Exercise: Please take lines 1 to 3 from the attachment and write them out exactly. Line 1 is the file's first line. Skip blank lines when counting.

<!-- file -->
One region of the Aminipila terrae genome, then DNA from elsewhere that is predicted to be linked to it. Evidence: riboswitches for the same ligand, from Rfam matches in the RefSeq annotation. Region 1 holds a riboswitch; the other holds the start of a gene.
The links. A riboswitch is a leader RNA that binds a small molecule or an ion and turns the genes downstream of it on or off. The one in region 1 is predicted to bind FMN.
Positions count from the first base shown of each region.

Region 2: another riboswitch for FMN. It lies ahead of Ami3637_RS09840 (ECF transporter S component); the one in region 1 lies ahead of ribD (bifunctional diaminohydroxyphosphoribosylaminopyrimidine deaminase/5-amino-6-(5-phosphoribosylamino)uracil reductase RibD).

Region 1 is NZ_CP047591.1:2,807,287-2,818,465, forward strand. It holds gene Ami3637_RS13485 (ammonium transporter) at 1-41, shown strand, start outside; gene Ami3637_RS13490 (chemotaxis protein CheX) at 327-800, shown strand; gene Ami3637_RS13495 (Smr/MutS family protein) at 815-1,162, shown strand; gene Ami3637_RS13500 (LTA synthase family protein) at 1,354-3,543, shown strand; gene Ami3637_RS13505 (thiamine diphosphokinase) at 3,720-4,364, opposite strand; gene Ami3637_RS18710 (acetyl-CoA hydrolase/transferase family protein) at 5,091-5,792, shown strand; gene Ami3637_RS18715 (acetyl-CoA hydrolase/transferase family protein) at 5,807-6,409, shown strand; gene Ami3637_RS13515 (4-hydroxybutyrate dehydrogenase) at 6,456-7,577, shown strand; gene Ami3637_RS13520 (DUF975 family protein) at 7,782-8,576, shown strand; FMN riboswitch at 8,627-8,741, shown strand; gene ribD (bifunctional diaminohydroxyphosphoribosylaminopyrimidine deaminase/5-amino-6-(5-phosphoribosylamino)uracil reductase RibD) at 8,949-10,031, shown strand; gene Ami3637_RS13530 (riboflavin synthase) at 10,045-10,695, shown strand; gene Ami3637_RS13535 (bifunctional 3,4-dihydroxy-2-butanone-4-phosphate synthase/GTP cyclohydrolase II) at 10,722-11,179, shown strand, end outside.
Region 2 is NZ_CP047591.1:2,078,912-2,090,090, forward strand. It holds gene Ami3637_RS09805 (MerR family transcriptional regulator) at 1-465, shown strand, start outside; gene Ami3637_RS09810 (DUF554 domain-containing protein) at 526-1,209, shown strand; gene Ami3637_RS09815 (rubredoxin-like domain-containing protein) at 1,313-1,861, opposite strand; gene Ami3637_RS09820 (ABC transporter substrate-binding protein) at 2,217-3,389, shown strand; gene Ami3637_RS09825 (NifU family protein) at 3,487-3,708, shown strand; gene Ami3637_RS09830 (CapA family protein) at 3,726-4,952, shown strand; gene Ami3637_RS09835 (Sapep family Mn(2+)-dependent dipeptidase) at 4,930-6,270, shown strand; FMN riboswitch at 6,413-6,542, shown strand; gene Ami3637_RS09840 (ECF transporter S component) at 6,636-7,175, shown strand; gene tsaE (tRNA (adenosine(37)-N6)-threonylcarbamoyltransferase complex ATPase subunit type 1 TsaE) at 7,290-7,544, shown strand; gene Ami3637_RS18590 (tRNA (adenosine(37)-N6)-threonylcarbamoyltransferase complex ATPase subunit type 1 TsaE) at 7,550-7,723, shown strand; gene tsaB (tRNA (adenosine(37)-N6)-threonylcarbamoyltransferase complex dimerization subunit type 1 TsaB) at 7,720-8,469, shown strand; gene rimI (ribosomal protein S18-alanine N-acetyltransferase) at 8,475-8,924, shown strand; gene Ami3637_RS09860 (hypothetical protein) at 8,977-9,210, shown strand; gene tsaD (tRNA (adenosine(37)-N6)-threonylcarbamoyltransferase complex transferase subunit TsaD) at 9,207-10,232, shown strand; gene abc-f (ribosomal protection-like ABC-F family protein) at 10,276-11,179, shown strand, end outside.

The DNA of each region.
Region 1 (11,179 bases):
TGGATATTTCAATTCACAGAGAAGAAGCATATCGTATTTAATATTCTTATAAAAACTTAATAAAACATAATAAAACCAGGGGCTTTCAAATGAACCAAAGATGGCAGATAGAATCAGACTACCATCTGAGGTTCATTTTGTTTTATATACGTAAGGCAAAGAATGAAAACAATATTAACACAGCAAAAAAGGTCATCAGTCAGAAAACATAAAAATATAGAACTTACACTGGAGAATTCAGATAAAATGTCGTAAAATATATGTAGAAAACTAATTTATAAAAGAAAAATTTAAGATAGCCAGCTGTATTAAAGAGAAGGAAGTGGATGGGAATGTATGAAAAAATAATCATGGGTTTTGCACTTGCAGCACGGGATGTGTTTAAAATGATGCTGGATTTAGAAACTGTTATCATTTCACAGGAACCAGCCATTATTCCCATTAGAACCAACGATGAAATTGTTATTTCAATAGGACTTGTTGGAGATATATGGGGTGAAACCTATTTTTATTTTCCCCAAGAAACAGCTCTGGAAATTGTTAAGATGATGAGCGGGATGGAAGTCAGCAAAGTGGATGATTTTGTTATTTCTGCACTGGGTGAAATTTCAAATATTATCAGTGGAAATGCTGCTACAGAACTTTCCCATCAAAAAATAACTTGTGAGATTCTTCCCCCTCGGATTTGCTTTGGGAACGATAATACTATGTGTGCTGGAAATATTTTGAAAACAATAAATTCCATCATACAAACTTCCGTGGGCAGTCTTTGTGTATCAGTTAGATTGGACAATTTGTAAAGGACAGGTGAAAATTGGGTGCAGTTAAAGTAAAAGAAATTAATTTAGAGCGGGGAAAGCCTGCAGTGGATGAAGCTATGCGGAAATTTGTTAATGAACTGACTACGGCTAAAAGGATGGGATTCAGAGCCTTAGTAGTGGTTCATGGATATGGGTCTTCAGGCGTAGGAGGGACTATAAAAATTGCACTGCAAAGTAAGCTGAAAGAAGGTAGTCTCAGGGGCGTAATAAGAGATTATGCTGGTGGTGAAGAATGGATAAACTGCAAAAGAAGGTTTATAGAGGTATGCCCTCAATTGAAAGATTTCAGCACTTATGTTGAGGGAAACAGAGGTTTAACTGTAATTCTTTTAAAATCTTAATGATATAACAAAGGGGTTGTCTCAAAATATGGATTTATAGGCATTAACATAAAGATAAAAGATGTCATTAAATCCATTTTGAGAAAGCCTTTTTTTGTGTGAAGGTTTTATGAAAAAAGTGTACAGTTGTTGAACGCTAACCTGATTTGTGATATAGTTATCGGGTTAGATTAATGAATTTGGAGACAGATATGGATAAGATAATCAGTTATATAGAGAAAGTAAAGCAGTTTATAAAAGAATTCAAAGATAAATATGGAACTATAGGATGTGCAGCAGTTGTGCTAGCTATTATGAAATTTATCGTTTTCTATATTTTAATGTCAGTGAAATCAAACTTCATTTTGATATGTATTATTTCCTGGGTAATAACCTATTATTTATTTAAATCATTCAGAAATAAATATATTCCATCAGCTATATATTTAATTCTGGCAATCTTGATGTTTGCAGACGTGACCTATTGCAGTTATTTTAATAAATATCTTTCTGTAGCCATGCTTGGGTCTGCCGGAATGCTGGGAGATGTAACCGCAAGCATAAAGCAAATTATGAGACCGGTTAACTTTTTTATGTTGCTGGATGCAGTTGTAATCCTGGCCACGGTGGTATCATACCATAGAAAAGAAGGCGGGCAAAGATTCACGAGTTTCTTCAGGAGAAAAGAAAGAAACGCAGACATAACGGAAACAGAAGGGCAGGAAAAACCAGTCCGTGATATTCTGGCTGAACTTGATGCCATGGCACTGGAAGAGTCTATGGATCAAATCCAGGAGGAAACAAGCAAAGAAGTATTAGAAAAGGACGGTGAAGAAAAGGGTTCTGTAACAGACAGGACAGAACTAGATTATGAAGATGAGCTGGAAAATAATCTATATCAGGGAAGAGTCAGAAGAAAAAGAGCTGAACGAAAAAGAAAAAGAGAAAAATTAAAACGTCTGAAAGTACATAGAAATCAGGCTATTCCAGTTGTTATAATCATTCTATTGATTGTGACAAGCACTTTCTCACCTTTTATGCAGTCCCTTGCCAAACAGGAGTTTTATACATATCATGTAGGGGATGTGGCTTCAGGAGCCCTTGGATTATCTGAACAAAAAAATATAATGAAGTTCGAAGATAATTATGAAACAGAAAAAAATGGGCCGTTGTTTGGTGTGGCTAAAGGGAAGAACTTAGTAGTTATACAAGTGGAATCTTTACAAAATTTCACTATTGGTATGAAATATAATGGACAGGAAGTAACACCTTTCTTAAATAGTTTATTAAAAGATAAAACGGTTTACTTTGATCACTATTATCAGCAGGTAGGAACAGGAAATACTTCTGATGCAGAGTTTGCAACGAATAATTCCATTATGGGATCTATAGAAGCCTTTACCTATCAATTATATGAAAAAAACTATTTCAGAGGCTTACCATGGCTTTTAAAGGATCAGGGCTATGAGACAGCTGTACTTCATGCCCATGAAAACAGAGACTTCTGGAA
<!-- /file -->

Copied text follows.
One region of the Aminipila terrae genome, then DNA from elsewhere that is predicted to be linked to it. Evidence: riboswitches for the same ligand, from Rfam matches in the RefSeq annotation. Region 1 holds a riboswitch; the other holds the start of a gene.
The links. A riboswitch is a leader RNA that binds a small molecule or an ion and turns the genes downstream of it on or off. The one in region 1 is predicted to bind FMN.
Positions count from the first base shown of each region.